When will the COVID war be over?
Japanese soldier Hiroo Onoda comes out of the Philippine jungles in 1974. He was pardoned by then President Marcos for killing local villagers he thought of as “the enemy” and sent back to Japan.
When will the COVID war be over?
THE X-PAT FILES - Scott Garceau (The Philippine Star) - August 23, 2020 - 12:00am

Lately I’ve been thinking about Hiroo Onoda, the Japanese soldier who hunkered down in the Luzon jungles long after his fellow soldiers had surrendered and World War Two had ended. Despite being repeatedly told the struggle was over, that it was safe to come out, he remained hidden away on Lubang Island for 29 long years afterward. Even as the 1940s rolled into the ‘50s, then the ‘60s became the ‘70s, Onoda stayed in the jungle, locked in the bunker mindset. It was only after a Japanese emissary came to the Philippines in 1974 to track him down that Onoda was finally convinced Hirohito had surrendered; that, indeed, he could come out and return to normal.

I feel a little like Onoda, as Metro Manila continues it’s in-and-out community quarantine tango. I wonder if I would even recognize if the COVID-19 war were over. Would things miraculously look brighter, clearer? Happier? Cheerier? Would we be able to stroll into a mall without the muscle-memory fear kicking in — reaching for our face mask, to make sure it’s properly covering the mouth and nose? Would someone have to knock on our door and convince us the fight was finally done?

About three weeks back, during the brief window of lifting the ECQ, my wife and I decided to visit a mall because we needed medicines and snacks. We stopped in a food court that was as desolate as the one in Dawn of the Dead. Quite a few lost souls, wandering around with masks in place, eyes dead, as though stumbling around in a mall was simply something they remembered doing from the past. So they kept doing it.

We sat and listlessly ate a food court meal, face shields at our sides. The lighting was dim. The vibe was “prison mess hall.” It was like being in the non-Matrix part of The Matrix. There is simply no joy in returning to normal when you know, all around you, things are still not normal.

For Onoda, the difficult part was probably not even being in the jungles all those years; that was a reality he had become accustomed to. Foraging for food, stealing from local farms, sometimes killing villagers whom he thought were still “the enemy,” he stayed alive. Something inside told him to do so. The struggle continued.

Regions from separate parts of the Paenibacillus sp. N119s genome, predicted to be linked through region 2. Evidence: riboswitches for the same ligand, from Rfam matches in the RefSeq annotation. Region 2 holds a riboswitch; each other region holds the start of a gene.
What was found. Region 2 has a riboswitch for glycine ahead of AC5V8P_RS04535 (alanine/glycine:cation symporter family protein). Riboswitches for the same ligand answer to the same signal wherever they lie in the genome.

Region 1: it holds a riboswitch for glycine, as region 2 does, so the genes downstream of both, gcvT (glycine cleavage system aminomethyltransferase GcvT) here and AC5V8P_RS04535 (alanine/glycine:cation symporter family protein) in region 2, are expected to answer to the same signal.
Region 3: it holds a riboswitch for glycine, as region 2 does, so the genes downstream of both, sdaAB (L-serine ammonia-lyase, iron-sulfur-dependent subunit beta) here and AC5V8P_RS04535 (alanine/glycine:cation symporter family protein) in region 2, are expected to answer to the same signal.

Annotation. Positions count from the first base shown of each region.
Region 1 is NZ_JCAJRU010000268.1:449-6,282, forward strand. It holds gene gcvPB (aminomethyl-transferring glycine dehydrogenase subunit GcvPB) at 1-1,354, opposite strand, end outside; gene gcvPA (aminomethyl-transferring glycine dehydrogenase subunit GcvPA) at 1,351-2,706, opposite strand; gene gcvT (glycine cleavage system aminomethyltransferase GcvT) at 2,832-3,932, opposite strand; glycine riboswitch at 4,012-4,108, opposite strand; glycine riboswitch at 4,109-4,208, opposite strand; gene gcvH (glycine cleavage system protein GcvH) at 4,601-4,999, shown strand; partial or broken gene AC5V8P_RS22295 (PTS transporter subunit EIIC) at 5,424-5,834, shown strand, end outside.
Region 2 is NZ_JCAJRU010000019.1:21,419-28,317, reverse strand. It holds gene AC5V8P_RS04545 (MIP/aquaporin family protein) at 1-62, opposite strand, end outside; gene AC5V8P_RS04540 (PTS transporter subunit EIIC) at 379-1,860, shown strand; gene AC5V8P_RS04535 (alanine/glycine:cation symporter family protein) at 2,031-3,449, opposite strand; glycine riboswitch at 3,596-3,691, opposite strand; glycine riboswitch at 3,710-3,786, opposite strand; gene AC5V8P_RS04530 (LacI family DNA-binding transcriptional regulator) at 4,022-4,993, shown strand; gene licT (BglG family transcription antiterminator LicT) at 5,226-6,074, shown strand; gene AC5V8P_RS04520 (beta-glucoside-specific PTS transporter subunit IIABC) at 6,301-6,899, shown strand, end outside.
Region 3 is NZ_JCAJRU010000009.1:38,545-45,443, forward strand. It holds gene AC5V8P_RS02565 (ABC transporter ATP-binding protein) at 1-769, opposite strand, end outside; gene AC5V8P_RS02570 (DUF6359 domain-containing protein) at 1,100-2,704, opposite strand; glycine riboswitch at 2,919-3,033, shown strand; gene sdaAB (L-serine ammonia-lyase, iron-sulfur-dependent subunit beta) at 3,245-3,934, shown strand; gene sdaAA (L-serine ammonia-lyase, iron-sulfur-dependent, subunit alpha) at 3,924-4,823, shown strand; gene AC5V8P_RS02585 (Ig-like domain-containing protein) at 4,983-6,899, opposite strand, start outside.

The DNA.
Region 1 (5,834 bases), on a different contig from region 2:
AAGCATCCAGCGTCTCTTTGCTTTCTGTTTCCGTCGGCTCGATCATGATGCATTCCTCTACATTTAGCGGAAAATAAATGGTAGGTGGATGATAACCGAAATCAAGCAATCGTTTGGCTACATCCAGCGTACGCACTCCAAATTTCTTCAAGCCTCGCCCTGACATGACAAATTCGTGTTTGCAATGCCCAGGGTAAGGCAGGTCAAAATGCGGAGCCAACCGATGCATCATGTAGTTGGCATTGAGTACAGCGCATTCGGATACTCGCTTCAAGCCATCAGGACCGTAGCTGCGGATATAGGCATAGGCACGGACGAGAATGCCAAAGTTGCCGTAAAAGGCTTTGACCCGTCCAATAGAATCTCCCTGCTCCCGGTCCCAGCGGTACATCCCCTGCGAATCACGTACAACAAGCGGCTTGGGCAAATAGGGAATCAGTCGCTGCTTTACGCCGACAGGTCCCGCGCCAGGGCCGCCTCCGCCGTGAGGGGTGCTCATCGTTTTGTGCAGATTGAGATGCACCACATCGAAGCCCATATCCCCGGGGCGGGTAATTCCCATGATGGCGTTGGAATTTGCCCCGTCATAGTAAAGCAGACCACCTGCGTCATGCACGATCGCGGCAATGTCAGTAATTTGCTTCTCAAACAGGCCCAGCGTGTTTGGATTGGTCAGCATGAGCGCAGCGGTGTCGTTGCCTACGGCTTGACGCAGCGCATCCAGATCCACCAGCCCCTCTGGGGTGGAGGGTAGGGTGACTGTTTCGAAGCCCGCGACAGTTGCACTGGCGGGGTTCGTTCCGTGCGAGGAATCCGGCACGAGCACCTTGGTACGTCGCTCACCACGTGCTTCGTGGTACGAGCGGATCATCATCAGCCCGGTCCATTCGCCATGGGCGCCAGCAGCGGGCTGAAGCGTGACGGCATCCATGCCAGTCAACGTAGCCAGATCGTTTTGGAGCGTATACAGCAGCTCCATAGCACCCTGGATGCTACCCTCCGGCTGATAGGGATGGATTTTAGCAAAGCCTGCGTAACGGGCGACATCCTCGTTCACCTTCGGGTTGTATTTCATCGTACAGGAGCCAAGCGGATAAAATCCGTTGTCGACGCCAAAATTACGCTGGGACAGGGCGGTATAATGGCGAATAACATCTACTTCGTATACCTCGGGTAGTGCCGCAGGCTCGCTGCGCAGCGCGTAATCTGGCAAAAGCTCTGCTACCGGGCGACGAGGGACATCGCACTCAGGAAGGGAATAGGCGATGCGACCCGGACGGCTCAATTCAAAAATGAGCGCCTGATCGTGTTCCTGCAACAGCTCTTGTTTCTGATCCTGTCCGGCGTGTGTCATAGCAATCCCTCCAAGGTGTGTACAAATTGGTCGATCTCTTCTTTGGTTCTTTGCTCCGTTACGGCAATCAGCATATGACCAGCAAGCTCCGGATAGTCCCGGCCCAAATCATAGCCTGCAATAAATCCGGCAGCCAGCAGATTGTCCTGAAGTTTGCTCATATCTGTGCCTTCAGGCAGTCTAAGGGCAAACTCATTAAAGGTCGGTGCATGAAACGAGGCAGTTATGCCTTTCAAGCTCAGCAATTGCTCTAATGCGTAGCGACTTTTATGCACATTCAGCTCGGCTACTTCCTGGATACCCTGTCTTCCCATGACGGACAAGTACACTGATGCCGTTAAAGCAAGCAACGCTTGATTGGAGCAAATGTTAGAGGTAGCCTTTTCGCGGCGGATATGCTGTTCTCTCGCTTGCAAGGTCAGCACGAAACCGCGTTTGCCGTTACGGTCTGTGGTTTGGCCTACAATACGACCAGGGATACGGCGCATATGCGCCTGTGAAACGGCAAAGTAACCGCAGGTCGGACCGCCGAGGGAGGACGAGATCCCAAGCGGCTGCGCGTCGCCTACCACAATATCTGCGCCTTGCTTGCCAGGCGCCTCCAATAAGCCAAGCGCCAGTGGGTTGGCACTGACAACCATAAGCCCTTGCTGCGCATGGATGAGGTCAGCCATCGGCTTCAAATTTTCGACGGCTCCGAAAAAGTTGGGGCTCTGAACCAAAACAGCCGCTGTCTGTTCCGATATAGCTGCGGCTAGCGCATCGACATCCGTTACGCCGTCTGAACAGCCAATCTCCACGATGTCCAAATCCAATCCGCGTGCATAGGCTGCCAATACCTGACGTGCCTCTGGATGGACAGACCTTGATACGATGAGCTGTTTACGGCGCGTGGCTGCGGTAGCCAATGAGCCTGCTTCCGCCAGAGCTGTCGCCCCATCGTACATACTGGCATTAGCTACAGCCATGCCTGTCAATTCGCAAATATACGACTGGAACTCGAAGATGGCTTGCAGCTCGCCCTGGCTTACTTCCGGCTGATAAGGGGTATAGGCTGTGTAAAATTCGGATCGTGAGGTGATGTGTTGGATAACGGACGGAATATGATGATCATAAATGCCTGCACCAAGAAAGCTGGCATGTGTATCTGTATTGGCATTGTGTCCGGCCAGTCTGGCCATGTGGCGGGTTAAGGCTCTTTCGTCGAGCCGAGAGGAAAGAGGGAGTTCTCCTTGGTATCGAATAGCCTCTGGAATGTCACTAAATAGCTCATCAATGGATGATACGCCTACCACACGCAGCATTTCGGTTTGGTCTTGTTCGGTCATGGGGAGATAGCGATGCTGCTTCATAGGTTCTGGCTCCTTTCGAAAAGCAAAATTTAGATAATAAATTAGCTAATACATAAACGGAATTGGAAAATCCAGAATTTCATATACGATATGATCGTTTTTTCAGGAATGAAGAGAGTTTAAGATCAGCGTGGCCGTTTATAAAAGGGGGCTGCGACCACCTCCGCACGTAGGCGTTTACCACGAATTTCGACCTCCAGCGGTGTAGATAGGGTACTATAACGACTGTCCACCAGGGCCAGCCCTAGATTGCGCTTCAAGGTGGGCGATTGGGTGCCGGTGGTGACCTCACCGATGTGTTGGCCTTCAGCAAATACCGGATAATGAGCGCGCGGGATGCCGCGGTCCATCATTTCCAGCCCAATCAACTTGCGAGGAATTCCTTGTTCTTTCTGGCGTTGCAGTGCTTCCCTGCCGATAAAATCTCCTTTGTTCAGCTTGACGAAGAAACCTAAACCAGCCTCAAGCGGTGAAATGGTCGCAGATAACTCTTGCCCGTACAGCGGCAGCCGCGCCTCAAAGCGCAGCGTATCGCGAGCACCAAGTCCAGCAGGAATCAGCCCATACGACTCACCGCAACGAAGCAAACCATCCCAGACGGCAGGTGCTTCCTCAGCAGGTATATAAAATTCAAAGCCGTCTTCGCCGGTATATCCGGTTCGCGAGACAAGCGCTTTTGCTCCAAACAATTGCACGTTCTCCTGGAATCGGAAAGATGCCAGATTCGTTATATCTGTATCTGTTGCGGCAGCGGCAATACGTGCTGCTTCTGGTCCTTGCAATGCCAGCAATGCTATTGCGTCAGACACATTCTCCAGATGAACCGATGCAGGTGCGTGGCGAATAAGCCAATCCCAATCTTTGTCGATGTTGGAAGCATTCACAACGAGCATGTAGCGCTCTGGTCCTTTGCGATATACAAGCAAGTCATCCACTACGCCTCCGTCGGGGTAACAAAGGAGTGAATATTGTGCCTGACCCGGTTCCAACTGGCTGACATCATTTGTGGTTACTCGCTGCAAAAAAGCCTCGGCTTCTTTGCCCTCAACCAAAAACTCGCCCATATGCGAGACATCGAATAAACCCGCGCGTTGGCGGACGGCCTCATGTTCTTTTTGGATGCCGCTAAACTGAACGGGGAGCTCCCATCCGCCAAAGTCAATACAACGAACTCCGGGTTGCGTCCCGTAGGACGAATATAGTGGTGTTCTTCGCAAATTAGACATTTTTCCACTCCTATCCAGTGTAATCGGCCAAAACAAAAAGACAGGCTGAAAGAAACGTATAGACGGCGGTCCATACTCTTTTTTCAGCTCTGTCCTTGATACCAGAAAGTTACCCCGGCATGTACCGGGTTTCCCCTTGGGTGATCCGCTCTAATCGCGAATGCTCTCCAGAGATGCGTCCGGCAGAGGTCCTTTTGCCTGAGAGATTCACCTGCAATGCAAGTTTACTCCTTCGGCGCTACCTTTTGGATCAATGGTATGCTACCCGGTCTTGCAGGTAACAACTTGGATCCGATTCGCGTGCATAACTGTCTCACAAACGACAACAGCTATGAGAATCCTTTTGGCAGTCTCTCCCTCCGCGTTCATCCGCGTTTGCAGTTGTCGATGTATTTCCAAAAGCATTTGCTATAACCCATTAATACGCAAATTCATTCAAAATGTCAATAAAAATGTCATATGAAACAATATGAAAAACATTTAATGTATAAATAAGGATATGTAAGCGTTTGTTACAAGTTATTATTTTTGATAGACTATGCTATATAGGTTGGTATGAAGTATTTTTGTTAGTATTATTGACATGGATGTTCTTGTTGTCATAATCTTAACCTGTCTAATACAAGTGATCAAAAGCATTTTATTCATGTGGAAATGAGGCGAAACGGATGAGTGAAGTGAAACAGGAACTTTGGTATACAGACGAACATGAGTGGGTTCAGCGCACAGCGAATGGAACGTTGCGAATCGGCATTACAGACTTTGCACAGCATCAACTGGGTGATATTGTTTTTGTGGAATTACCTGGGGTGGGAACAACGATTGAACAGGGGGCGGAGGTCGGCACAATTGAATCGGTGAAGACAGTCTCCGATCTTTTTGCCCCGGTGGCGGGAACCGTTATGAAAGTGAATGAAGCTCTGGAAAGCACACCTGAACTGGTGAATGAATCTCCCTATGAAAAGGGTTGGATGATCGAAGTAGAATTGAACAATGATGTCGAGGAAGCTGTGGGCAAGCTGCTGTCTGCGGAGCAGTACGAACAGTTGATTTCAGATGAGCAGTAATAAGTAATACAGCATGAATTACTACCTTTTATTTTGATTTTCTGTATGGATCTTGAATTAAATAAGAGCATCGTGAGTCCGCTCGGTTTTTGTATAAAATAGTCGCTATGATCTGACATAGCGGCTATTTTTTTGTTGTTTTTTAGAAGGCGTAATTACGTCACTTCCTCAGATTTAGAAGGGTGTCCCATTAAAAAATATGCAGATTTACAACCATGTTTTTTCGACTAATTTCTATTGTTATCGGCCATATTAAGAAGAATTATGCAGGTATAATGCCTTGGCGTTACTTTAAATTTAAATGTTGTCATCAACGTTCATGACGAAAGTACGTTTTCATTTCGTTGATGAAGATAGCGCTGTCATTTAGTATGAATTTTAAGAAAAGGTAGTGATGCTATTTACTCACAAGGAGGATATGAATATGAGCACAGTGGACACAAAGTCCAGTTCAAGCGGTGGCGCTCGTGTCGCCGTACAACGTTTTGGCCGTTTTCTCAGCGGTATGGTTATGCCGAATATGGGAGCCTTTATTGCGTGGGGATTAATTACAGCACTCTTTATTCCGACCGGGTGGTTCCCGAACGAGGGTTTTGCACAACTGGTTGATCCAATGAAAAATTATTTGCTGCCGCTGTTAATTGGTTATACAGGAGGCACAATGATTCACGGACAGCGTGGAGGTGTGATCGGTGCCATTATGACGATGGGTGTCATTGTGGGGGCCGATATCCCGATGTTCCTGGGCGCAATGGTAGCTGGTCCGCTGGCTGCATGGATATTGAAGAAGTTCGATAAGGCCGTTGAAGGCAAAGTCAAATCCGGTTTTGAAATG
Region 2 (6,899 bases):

It was probably returning to the modern world of 1974 that was the bigger jolt. Onoda couldn’t recognize the happy, consumerist world of modern Japan he’d returned to; there was no sense of serious struggle, no purpose. So he emigrated to Brazil in 1975, perhaps to return to the jungle life he knew so well.

There was a happy ending for Onoda, though. He did make it back to Japan in 1984, according to The Guardian. There, he decided to open nature camps for kids, and died in his homeland at the ripe age of 91. He’d found “normal” again.

But what about us? Is there a coming back from COVID fear? Will we ever feel things are normal again?

It really will be a “new normal” in many ways, I believe. Things that have become common under lockdown — home delivery of food and items, holding meetings over Zoom — may become assimilated into our day-to-day, because it probably makes more sense in terms of time savings.

But I wonder about the simple things: walking around in public parks, sitting in a bar with friends, getting a haircut, going to a concert. When will it feel, in your gut, like it’s safe?

People have a habit of adjusting to anything. If churches are closed, they shift to online Sunday Mass. If their kids can’t graduate in a crowded amphitheater, they hold celebrations online. But that’s the nature of adjustment: it’s like snubbing your nose at adversity. It’s courage, or hope, or at least the belief that this, too, shall pass.

During WWII, one of the most popular songs was We’ll Meet Again. Sung by British chanteuse Vera Lynn, it was a message of optimism for the troops: “Don’t know where, don’t know when, but I know we’ll meet again… some sunny day.” It bore within its refrain a belief that there would be an endpoint to war, that we would eventually return to our loved ones, our “normal” lives. But even that caveat in the refrain — “some sunny day” — recognizes the cloud of uncertainty that still lingers.

So when will our cloud of uncertainty lift? When a vaccine is found, and it works, and we’re immune?

And more importantly, getting to our core as human beings: when will celebration seem like an appropriate response to life?

When will we be able to believe in normal again?

I remember that, after 9/11, the thing that spread most in America was fear, not a virus: we Americans submitted to a lot of extra security measures, because the psychic trauma of deadly attacks on a city shifted our minds into battle mode. We’re kind of still there. And that was almost 20 years ago.

I guess I’m wondering: will the fear outlast the COVID, or vice versa?

COVID-19 WAR
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